Warren Shaub was supposed to take his sons to the Smithsonian's National Museum of Natural History to look at dinosaur bones today. Instead, they'll go to the U.S. Capitol to protest the Washington gridlock that ruined the Kutztown, Pa., family's vacation plans.
A partisan fight over implementation of the Affordable Care Act has forced a government shutdown that caused the Smithsonian museums, national parks and numerous federal offices to shut their doors or curtail services. Also facing a shutdown would be the Flight 93 National Memorial in Somerset County, Pa., according to Sen. Bob Casey, D-Pa.
"This was supposed to be an educational trip, and we'll get education in there one way or another," said Mr. Shaub, explaining that the shutdown will be a civics lesson in itself for Tiberius, 12, and Harrison, 8.
The family tried to make the best of it Monday while museums were still open. "There's so much to do here, and we're going to miss out on it," Mr. Shaub said.
The family's first stop was the National Air and Space Museum, the Smithsonian's most popular museum.
Around them, tour guides, security guards and gift-shop employees continued their work as usual, pausing occasionally to ask each other when they would know if the shutdown would occur.
Most federal employees were expected to report to work today only long enough to shut down their programs, secure their buildings and change their voice-mail messages. That was expected to take no more than three or four hours, according to directives issued by several agency heads. Public safety employees and presidential appointees would still work after that, but many other federal workers would not.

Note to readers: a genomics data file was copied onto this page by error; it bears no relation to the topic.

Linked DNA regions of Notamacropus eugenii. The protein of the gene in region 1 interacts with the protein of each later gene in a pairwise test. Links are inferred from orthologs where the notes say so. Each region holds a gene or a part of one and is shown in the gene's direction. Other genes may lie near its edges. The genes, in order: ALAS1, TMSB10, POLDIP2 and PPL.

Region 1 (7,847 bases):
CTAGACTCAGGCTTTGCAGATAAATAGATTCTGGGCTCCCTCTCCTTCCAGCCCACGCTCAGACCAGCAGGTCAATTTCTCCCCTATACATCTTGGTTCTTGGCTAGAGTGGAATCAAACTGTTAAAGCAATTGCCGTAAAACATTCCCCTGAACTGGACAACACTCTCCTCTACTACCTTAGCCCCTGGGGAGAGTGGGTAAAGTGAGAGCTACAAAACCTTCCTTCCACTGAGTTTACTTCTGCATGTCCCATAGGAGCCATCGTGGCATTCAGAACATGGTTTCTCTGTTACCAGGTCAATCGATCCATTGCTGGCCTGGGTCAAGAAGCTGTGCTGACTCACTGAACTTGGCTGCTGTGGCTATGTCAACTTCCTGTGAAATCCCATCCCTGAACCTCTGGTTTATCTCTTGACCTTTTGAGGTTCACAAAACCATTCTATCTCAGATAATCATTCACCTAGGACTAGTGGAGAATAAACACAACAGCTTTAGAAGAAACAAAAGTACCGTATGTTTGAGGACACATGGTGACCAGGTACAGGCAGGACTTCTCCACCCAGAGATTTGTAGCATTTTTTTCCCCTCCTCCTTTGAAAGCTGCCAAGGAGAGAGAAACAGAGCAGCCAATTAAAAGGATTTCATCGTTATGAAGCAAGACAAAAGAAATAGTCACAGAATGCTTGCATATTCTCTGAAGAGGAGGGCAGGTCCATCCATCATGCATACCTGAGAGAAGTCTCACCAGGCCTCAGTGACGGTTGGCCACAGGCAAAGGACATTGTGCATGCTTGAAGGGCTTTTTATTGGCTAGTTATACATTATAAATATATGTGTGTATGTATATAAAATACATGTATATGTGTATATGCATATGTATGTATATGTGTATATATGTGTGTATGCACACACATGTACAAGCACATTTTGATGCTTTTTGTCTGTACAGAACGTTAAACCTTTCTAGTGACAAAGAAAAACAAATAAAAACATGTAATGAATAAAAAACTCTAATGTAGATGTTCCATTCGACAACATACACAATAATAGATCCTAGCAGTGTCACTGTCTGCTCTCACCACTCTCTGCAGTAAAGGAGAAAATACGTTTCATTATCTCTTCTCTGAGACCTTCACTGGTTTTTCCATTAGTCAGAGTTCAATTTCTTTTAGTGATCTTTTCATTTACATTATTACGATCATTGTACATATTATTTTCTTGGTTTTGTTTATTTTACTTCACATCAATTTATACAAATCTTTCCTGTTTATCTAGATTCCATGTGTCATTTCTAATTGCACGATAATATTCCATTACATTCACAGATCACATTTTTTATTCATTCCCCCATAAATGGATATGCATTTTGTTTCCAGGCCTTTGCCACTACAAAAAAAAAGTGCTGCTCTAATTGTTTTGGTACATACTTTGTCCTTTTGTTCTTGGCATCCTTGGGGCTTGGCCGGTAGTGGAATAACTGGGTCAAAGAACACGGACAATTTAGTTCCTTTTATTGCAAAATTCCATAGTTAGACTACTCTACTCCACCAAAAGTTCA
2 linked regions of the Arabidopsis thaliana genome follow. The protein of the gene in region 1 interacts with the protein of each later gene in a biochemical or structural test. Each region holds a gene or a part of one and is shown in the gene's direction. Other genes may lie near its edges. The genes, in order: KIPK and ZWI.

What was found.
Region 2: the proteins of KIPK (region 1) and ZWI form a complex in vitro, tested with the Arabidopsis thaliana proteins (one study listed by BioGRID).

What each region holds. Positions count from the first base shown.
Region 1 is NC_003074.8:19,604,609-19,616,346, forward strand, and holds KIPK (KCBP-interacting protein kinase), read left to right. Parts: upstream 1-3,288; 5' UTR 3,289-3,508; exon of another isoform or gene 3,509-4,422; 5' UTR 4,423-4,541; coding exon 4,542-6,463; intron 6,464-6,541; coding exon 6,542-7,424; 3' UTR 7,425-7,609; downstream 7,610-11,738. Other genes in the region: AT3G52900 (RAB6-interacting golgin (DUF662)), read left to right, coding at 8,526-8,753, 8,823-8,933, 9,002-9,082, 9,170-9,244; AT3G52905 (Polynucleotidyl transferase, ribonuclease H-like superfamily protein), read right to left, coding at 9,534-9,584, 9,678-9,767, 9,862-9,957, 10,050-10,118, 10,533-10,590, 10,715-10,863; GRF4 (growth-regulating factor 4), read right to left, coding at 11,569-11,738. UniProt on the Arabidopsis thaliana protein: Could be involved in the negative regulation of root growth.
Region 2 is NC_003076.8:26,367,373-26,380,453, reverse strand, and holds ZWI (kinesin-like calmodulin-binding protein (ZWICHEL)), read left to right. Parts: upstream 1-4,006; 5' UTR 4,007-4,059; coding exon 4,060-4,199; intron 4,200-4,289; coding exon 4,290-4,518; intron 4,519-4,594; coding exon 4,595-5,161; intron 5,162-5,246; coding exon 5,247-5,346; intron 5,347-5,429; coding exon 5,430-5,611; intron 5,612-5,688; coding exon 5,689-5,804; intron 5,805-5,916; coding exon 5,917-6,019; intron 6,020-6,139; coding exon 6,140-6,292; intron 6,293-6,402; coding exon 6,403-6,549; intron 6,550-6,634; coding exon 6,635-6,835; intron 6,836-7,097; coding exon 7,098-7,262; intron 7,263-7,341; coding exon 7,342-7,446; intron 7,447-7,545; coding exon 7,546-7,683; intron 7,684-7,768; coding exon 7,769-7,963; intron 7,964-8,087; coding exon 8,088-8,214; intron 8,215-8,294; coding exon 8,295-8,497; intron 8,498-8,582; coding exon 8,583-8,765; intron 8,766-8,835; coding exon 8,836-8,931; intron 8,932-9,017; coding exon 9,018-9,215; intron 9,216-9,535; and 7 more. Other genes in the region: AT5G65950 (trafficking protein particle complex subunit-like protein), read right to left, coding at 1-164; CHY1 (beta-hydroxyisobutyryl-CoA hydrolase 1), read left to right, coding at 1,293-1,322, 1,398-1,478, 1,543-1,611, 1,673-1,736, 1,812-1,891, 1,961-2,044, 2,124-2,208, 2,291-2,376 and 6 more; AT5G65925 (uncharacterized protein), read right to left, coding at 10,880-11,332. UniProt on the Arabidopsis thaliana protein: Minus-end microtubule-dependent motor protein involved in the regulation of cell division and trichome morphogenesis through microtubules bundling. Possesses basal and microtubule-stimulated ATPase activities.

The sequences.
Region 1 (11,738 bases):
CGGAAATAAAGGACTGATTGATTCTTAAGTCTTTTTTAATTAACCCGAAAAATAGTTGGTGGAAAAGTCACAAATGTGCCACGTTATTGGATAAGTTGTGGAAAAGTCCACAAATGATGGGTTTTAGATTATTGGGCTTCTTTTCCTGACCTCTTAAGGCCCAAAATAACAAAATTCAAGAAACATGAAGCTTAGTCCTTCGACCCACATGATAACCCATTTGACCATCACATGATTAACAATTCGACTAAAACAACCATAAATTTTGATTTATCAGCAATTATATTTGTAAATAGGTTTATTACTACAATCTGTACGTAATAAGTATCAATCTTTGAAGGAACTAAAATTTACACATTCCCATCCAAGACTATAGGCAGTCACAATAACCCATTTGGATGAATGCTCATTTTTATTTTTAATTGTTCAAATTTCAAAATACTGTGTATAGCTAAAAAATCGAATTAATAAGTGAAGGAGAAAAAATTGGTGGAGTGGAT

The Energy Department, for example, determined that only 1,113 of its 14,000 workers are needed "to protect life and property."
Some agencies' directives warned that the Antideficiency Act makes it a federal crime to perform nonessential work, even for no pay, amid a government shutdown. Employees in some agencies were told that they should not access their work email accounts during a furlough. The U.S. Interagency Council on Homelessness is going a step further, disabling its email server along with employee cell phones.
The National Park Service will turn away day visitors and give campers already inside two days to leave.
The Federal Aviation Administration expects to furlough a third of its 46,000 employees, but air traffic control services and safety inspections won't be affected.
Meanwhile, the Obama administration will stop audits, facilities planning, routine background investigations of personnel, employee drug testing, financial reporting and more.
The Army Corps of Engineers, including its Pittsburgh office, will close recreation areas, stop processing regulatory permits and stop maintaining locks and dams.
Mr. Shaub says none of that is necessary. He blames House Republicans for tying overall federal funding to efforts to dismantle the Affordable Care Act, also known as Obamacare. "They're like schoolyard bullies. Holding all that up over Obamacare is crazy," he said.
Mr. Shaub said he's a fan of the Affordable Care Act, but that he'd rather pay the penalty -- as much as $95 a year, or 1 percent of salary -- than sign up. A self-employed auto mechanic, he said he can't afford health insurance and is too proud to accept a government subsidy to pay for it.
"I don't need it," he said. "The last time I cut myself, I stitched it myself," he said.
His boys are covered under their mother's health insurance.
The shutdown has no effect on enrollment in the Affordable Care Act's insurance exchanges, which open today. The exchanges are funded through Medicaid, a mandatory spending area not subject to congressional approval. It also does not affect self-sustaining agencies, such as the Postal Service.
Original: "Federal government shutdown begins; agencies begin to deal with closure"
(c)2013 the Pittsburgh Post-Gazette. Distributed by MCT Information Services
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